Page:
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Odd issue - any ideas?

Winston Gutkowski
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Joined: Mar 17, 2011
Posts: 7794
    
  21

I've run into a very odd performance issue with an enum I've just written. I've added the thread here because this is not a question about improving performance, but more about what people think the compiler (or Eclipse, which I'm using to test) might be doing.

The enum (called Bits) contains a bunch of bit-based utilities for each integer type, so obviously performance is quite important. I've therefore written a test module that runs each method a billion times in order to get an idea of how long they take.

One such method is called bit(index), which returns an int with a bit set at the supplied index, adjusted for the type on which it's called (assumed to be in the right-hand end of the int).
So, BYTE.bit(4) returns an int with bit 28 set and SHORT.bit(4) returns an int with bit 20 set. Obviously, INT.bit(4) returns an int with bit 4 set.

There is also a static final version of this method, called only(int), which basically replicates the function of INT.bit(), but doesn't have to do any index adjustment.

Hopefully you follow me so far. Now to my problem:

First, I would have assumed that only() would be slightly faster than bits(), but if I simply execute Bits.only() or Bits.INT.bit() in test code, the first takes, on average, about 9ns and the 2nd about 7ns.
BUT, if I include the following statement:
Bits iBits = Bits.INT;
the first now takes 1.1 ns, and the 2nd 1.5!

I don't even use the field, and yet it makes both methods run much faster, and also behave as I would expect.

Does anyone have any idea what might be going on here?

Winston

PS: I'm happy to include the code if people think it will help; but I'm not sure that it'll add anything to what I've described.


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Jesper de Jong
Java Cowboy
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Joined: Aug 16, 2005
Posts: 14150
    
  18

It's hard to say. Maybe it's in your code, or maybe it's in the code that is doing the measurement. The JVM and JIT do many sophisticated optimizations, which can lead to surprising results when doing (micro-)benchmarks of Java code. Can you post your code, and the code that you use to run the test? Maybe there's something that you're overlooking in there that someone else might spot.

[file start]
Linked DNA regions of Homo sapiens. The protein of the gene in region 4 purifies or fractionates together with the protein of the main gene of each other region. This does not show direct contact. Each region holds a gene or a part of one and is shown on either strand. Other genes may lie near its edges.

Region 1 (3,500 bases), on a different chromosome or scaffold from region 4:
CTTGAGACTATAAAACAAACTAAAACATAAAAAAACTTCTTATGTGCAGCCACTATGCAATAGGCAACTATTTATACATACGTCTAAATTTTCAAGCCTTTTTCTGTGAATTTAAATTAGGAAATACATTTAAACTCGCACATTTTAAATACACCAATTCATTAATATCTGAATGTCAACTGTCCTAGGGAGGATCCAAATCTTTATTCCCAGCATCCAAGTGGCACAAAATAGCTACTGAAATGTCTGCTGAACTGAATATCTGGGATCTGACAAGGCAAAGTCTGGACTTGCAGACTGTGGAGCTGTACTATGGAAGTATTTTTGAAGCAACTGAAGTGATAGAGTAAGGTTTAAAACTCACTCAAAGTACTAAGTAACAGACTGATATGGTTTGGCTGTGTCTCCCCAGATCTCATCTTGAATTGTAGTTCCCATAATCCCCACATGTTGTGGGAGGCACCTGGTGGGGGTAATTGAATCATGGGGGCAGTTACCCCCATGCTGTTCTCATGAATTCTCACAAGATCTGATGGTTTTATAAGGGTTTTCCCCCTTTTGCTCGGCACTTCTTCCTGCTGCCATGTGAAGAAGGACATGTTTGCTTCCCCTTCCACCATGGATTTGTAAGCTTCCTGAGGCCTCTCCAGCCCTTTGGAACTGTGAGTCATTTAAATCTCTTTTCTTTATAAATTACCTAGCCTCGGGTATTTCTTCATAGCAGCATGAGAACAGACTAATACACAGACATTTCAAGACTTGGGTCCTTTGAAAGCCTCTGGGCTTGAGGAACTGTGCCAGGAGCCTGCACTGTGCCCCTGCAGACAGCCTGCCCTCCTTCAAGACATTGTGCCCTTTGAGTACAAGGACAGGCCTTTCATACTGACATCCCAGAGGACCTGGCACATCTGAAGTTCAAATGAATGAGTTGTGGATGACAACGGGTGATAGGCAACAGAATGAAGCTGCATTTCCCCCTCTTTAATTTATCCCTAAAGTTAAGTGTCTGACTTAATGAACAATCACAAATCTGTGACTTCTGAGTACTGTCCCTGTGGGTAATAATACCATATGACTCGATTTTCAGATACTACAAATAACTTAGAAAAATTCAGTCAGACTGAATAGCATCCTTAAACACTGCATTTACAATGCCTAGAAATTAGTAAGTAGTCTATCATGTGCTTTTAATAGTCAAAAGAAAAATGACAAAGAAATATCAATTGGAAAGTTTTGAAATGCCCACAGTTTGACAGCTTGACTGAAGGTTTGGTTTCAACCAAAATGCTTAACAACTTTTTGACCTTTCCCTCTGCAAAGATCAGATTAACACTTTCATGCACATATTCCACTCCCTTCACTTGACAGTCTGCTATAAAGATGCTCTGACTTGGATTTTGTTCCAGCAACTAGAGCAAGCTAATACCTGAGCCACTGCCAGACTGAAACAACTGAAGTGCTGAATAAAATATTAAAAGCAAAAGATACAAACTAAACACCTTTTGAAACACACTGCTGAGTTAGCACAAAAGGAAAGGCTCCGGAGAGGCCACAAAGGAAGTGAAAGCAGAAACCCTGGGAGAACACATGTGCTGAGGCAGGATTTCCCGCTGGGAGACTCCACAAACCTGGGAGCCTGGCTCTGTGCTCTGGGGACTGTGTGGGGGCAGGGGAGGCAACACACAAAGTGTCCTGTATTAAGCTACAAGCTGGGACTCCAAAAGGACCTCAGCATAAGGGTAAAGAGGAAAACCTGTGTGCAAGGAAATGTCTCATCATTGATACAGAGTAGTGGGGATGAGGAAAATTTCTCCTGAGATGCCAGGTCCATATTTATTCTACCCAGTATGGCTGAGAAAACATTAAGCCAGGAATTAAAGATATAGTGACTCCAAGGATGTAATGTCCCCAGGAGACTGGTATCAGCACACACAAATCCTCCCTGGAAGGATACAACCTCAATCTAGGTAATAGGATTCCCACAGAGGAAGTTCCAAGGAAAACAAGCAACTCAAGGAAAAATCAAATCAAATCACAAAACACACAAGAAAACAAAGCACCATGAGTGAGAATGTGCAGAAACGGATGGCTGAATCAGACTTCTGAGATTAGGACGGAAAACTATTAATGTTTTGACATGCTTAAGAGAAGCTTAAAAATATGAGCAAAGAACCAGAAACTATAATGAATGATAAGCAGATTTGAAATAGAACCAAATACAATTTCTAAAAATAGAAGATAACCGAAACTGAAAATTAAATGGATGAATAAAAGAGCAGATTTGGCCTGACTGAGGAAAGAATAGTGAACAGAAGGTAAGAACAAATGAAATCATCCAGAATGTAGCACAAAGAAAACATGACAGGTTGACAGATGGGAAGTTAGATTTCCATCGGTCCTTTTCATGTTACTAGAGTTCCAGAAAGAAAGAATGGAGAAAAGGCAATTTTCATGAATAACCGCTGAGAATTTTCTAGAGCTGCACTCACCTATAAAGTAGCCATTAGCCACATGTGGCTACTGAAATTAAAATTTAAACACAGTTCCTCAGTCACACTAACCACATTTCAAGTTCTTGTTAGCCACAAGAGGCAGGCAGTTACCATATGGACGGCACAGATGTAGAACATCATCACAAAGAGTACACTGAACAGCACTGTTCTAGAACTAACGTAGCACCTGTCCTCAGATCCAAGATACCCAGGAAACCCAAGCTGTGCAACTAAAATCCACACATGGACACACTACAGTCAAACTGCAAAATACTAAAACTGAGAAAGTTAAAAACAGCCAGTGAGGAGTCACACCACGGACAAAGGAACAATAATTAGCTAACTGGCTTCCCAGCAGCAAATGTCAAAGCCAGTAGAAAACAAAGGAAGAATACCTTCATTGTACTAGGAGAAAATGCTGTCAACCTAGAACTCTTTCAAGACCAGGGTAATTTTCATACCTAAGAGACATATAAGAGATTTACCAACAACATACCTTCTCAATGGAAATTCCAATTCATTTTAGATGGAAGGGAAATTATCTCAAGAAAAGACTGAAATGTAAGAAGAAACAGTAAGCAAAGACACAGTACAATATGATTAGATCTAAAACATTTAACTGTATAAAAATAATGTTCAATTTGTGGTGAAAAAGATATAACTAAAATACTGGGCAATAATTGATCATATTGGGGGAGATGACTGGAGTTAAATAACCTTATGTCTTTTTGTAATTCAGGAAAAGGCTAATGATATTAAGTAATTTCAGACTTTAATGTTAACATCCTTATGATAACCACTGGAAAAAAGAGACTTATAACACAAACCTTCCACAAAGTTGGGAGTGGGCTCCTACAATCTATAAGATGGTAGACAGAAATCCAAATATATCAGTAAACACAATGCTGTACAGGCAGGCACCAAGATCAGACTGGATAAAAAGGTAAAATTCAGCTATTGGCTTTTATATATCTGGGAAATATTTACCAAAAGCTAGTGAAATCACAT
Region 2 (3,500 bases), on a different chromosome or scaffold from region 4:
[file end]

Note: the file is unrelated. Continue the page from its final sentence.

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Jeff Verdegan
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Joined: Jan 03, 2004
Posts: 6109
    
    6

I'm with Jesper on the "provide an SSCCE" part (but then, you knew I would be). However, one might speculate that, among that hoodoo magic optimization that Jesper mentioned, having the variable there results in Bint.INT being preloaded and cached, and later references to Bit.INT being recognized as that same value, whereas without it, for whatever reason, it's not noticed that all those Bits.INT reference the same thing, and so it's looked up each time.

Just a little Friday mornin' guessin'.
Winston Gutkowski
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Joined: Mar 17, 2011
Posts: 7794
    
  21

Jesper de Jong wrote:Can you post your code, and the code that you use to run the test?

Ooof. OK, but I'll have to do a lot of pruning to give you an SSCCE for the Bits class.
Here's the code for the test module though (sorry for delay; phone):the time (System.nanoseconds()) is only taken when s.start() and s.stopMultiple() are executed, and the difference is divided by times. I've used the Stopwatch class for a lot of testing, so I'm pretty confident that (a) it works, and (b) it affects overall timings minimally.

With line 16 included, timings are:
Event: bit(15)
Number of timings: 1000000000
Total elapse time: 1.129430440s
Total active time: 1.129430440s
Avg. active time: 1.129ns

Event: Bits.bit(15)
Number of timings: 1000000000
Total elapse time: 1.514076280s
Total active time: 1.514076280s
Avg. active time: 1.514ns

Event: Bits.only(15)
Number of timings: 1000000000
Total elapse time: 1.140658400s
Total active time: 1.140658400s
Avg. active time: 1.141ns


With it commented out, timings are:
Event: bit(15)
Number of timings: 1000000000
Total elapse time: 1.101924640s
Total active time: 1.101924640s
Avg. active time: 1.102ns

Event: Bits.bit(15)
Number of timings: 1000000000
Total elapse time: 7.143473600s
Total active time: 7.143473600s
Avg. active time: 7.143ns